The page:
Tight Ends

Foster Moreau: Since taking over the starting role in Week 7, Moreau has a 15.1% target share (five targets per game), 38.5% end zone target share, 1.18 yards per route run, and an 18% target per route run rate. Moreau has two top 12 tight-end weeks. He’s been heavily utilized in the red zone over the last four games with five red zone targets. Moreau is a touchdown-or-bust TE2 with top-12 upside if he gets in the endzone. The Rams are giving up the seventh-highest yards per reception and ninth-most receiving touchdowns (tied) to tight ends.

Tyler Higbee: With Stafford out of the lineup, Higbee has seen his volume drop to 2.5 targets per game. He goose-egged in Week 12 and scratched out 14 receiving yards in Week 13. With the team moving to a run-heavy approach and their pace going in the tank, Higbee is a TE2 that will disappoint if he doesn’t score. Higbee is a low-end streaming option. Las Vegas is 25th in DVOA, surrendering the seventh-highest catch rate and tenth-most receiving yards per game.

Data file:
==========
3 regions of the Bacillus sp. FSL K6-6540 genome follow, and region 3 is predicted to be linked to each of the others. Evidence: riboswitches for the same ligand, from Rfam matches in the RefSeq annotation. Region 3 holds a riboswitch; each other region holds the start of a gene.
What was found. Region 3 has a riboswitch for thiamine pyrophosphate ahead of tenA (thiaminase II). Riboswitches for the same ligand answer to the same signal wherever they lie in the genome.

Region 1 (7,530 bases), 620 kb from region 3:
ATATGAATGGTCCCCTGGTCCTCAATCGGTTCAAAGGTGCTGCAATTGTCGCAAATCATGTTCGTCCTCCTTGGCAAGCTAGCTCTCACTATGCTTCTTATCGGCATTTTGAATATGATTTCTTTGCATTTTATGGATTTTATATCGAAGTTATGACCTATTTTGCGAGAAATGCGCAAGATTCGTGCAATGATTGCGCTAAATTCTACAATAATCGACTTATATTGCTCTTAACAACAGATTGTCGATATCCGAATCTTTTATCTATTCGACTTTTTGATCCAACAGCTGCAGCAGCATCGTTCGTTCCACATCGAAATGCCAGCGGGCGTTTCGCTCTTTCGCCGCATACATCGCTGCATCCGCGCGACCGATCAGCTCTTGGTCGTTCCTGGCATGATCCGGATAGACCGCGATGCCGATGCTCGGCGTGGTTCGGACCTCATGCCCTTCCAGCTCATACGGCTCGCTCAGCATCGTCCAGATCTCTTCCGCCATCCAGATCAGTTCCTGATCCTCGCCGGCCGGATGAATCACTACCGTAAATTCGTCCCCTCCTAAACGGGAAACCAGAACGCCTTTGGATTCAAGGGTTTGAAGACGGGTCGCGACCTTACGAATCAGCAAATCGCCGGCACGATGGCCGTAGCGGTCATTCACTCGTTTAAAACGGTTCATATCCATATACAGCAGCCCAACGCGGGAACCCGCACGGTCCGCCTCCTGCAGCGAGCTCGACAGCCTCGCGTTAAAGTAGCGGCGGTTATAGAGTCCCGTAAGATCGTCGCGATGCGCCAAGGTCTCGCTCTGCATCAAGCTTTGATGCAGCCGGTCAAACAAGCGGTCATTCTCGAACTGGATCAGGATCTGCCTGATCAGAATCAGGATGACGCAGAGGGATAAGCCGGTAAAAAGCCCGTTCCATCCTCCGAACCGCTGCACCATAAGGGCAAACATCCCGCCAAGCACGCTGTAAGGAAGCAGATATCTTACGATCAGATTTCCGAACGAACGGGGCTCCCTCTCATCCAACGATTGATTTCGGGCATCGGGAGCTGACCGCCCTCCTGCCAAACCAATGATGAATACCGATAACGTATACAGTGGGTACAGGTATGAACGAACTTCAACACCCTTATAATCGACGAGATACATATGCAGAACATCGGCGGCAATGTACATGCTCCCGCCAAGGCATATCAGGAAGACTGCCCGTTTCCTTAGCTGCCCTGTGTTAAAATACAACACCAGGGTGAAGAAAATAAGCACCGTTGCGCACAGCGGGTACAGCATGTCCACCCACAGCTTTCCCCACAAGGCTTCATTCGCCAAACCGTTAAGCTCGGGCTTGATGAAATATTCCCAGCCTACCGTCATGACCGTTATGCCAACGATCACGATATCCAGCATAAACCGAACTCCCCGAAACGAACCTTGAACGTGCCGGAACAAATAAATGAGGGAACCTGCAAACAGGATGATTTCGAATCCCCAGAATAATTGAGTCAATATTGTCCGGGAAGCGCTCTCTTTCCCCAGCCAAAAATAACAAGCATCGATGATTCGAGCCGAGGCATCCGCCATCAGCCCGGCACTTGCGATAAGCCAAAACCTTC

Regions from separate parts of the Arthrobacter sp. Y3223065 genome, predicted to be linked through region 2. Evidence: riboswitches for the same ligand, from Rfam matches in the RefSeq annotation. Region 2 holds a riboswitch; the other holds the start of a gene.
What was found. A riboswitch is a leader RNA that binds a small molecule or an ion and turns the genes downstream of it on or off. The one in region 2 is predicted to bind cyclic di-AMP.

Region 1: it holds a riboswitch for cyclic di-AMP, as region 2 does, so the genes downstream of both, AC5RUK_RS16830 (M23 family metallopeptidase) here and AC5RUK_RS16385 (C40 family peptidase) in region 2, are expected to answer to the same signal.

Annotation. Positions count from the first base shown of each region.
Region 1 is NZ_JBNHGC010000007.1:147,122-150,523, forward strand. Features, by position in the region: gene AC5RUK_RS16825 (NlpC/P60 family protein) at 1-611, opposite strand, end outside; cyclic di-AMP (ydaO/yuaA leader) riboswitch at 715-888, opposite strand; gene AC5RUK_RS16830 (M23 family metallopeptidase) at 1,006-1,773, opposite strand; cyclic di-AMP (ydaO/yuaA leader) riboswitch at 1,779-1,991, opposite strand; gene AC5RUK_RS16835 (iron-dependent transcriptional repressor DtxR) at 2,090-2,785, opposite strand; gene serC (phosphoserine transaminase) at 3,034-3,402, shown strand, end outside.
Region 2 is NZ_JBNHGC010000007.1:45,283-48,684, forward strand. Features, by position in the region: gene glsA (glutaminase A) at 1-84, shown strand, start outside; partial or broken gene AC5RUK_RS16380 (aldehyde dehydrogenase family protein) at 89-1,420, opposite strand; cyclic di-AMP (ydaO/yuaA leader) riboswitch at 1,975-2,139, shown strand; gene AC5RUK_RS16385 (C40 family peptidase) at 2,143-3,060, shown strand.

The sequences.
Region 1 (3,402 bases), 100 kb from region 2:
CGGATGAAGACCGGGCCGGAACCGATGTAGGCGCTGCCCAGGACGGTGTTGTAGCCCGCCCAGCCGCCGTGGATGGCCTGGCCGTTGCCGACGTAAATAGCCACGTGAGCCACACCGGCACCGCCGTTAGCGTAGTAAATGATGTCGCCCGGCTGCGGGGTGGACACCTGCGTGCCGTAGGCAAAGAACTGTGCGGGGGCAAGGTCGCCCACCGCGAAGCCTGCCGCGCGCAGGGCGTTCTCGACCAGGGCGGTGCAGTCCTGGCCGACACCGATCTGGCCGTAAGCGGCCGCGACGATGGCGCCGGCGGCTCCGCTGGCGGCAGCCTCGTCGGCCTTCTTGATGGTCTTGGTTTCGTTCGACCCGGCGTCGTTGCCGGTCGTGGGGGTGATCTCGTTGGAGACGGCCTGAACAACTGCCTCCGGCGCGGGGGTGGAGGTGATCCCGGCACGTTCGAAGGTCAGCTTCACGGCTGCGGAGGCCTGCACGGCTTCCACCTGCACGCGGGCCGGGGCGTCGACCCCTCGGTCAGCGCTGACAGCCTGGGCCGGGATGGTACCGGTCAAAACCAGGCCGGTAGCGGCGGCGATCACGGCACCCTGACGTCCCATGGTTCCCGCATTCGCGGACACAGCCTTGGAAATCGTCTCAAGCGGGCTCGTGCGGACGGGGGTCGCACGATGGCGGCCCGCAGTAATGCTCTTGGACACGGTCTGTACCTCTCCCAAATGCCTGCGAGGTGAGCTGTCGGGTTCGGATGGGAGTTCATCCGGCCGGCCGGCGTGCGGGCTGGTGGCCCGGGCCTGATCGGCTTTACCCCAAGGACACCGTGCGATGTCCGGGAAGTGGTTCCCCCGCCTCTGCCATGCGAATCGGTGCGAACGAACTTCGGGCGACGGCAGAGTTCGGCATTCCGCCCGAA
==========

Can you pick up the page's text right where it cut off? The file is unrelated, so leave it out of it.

If you want to dive deeper into fantasy football, check out our award-winning slate of Fantasy Football Tools as you navigate your season. From our Start/Sit Assistant – which provides your optimal lineup based on accurate consensus projections – to our Waiver Wire Assistant, which allows you to quickly see which available players will improve your team and how much – we’ve got you covered this fantasy football season.

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*All data utilized in this article courtesy of FantasyPros, PFF, SharpFootball Stats, Football Outsiders, FTN, Rotoviz, and Playerprofiler.com unless otherwise specified.*